The one thing she'd been able to count on her entire life was her cleverness. She was so often right. It was humbling and disorienting to realize that she in truth knew nothing at all. One only ever saw a fraction of someone, whatever it was they chose to show you, and extrapolated a whole person from that. And saw them through a prism of one's own prejudices.
Julie Anne Long
You go to the hospital your wife's in labor and you're doing the thing, and then it's very disorienting and scary and you beat yourself up and you go through a whole period of 'woe is me' and then you realize that this a gift, this child is the light, and if you can nourish that light and just let it shine, you have an opportunity to get closer to what I think is God.
John C. McGinley
When I was younger, I was able to write with music playing in the background, but these days, I can't. I find it distracting. Even when the music is just instrumental or has lyrics in a language I don't understand, the clash between the voices in my head and the song can be very disorienting.
So my first experience was that I had to do a reboot of my expectations. Like fantastic, great, he's young and charismatic and I was like wow, this is so disorienting, I have to reboot. In retrospect, I can see that it's really powerful that somebody [Snowden] so smart, so young, and with so much to lose risked so much.
When introverts go to church, we crave sanctuary in every sense of the word, as we flee from the disorienting distractions of twenty-first-century life. We desire to escape from superficial relationships, trivial communications and the constant noise that pervade our world, and find rest in the probing depths of God's love.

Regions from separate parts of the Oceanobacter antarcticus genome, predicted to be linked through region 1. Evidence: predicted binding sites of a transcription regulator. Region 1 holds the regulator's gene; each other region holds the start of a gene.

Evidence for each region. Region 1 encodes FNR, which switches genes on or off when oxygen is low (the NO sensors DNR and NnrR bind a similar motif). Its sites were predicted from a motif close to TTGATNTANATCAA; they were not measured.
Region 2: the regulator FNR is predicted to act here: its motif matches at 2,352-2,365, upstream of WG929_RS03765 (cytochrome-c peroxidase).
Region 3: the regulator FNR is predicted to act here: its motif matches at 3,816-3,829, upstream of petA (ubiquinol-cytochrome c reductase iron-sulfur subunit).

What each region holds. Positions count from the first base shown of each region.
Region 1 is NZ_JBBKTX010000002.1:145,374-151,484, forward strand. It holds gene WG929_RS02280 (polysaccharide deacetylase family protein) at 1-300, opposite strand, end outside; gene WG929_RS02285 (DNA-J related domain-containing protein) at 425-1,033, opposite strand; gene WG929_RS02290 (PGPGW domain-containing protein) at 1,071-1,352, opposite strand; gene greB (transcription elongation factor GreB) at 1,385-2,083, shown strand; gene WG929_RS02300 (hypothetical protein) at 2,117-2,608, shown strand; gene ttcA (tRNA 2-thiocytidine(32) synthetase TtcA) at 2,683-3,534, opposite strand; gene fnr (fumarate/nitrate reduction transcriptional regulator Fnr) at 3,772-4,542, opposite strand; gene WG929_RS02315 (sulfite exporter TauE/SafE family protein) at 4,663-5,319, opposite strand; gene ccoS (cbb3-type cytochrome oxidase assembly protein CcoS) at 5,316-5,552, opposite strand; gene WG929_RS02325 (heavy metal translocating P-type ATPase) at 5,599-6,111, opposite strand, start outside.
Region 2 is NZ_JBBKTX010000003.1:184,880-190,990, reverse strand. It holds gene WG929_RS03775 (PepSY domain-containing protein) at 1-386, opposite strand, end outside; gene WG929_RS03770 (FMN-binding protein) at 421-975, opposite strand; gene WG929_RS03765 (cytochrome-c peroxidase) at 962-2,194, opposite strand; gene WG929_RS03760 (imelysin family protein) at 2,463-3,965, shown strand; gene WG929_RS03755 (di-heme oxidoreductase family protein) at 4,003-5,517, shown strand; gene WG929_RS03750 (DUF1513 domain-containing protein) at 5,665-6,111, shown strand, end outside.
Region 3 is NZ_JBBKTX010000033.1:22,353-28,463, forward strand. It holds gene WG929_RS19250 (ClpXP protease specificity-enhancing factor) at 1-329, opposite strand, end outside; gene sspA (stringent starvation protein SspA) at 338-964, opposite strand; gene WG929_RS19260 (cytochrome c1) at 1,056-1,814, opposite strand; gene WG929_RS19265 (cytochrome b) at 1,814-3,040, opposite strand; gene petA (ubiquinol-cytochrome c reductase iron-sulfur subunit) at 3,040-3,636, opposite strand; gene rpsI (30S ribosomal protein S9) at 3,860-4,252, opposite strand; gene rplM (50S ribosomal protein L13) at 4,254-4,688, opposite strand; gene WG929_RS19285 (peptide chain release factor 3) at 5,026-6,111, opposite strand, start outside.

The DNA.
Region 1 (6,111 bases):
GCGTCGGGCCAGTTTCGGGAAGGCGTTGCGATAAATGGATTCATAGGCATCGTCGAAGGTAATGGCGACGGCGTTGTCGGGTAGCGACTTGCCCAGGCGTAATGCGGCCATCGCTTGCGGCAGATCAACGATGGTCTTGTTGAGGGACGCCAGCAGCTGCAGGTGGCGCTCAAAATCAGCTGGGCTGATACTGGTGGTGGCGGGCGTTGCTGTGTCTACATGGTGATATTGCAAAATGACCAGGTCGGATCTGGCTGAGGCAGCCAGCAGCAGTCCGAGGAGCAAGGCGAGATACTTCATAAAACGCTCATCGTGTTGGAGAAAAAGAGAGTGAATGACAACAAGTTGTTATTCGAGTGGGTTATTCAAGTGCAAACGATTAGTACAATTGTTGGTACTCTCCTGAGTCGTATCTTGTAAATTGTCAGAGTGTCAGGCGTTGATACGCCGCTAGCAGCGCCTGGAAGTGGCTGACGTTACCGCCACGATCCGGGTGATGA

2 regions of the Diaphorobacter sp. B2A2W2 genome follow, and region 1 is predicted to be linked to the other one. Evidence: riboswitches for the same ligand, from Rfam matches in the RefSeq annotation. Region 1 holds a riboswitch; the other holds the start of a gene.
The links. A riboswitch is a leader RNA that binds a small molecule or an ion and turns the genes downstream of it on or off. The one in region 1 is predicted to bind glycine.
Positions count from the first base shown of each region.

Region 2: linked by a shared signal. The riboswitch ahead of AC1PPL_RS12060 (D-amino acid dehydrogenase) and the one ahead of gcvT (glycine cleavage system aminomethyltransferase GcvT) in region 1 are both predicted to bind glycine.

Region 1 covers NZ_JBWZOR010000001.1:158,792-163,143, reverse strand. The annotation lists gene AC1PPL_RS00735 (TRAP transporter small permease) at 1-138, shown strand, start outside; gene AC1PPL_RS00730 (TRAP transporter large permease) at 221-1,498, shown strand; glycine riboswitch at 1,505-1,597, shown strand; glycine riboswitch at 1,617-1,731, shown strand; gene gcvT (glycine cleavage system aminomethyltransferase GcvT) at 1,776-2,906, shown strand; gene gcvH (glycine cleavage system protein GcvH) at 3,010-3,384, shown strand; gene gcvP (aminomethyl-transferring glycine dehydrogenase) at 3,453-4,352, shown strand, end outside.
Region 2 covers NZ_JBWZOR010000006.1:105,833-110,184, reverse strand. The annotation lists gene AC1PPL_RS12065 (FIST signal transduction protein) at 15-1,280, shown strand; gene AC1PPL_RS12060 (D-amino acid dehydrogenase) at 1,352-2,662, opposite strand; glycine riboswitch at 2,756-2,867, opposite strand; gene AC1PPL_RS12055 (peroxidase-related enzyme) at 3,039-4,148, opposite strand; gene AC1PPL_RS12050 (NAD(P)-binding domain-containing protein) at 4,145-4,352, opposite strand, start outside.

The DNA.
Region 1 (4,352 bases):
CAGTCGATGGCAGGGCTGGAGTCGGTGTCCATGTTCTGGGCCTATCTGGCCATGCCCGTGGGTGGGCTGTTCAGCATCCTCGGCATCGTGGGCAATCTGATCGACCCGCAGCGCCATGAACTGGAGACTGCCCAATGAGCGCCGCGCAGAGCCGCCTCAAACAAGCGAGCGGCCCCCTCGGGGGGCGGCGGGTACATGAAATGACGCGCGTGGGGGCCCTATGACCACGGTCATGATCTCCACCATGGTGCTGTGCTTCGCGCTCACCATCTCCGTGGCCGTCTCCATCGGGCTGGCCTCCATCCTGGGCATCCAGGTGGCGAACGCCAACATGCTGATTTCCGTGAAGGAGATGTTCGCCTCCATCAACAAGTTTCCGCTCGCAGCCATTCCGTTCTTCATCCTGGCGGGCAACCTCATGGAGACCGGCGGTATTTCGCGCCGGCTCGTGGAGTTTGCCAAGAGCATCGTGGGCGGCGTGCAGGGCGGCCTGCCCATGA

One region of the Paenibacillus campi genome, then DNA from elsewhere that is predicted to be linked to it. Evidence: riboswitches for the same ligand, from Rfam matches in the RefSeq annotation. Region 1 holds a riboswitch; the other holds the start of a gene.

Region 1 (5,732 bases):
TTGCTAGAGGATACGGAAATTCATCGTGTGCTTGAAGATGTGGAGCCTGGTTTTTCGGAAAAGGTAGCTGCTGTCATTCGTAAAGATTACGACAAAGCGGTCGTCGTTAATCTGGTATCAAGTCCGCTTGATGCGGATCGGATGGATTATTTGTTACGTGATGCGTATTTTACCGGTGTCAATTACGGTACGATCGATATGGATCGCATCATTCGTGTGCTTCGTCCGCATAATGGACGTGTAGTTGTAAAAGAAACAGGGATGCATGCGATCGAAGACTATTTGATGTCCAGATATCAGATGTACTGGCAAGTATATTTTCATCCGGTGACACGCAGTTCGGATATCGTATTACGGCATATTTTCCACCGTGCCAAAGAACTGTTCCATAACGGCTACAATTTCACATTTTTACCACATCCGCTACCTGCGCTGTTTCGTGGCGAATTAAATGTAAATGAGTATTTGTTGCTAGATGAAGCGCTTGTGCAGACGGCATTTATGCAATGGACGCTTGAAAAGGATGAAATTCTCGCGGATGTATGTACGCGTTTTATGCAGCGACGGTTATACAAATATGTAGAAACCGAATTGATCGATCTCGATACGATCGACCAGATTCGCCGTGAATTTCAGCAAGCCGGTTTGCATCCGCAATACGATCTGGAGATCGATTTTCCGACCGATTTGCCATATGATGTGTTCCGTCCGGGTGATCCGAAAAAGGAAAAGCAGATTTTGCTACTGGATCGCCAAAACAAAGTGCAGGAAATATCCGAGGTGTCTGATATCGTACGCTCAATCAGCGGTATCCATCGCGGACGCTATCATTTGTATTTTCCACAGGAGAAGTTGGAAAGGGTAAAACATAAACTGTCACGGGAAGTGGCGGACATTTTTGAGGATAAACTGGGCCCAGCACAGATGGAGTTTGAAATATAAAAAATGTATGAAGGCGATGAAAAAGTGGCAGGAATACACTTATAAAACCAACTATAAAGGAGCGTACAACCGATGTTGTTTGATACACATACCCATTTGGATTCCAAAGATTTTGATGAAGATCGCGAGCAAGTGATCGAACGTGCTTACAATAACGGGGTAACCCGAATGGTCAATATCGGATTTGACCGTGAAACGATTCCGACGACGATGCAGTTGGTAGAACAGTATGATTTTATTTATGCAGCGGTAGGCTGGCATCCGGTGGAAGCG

Adam S. McHugh
In any event, whether a supernatural tale remains altogether fantastic or eventually modulates to the uncanny or the marvelous, the reader is faced with disconcerting ontological and perceptual problems. Indeed, the disorienting effect of the supernatural encounter in fiction seems to reflect some deeper disorientations in the culture at large.
But I smiled, and smiling was easy, no matter how strange and disorienting the street seemed to be. I was a fugitive. I was a wanted man, a hunted man, with a price on my head. And I was still one step ahead of them. I was free. Every day, when you're on the run, is the whole of your life. Every free minute is a short story with a happy ending.
Gregory David Roberts
But my brain winds and wends. Back and forth. Up and down. It feels like the county fair has inhabited my mind- complete with sketchy rides, carnies, and sugar-amped kids crying over lost balloons. So loud and disorienting. I want it to pack up and move on to the next town. I want my mind to be an open grassy field again with crickets and dandelions.
Much has been said about the meanings we make of illness, but what about the meanings we make out of cure? Cure is complex, disorienting, a revisioning of the self, either subtle or stark. Cure is the new, strange planet, pressing in. The doctor could not have known. And that made me, as it does every patient, only more alone.
The president stands between the twin mirrors of the past and future, causing his being to become reflected an infinite amount of times. At first, this can be very disorienting. But it induces the president to move quickly. He may, for example, mimic a wave with his arms in order to see how his actions extend across this mirroring of time, observing if the figure at the end acts at the same instant as the figure before him, and so on and so forth.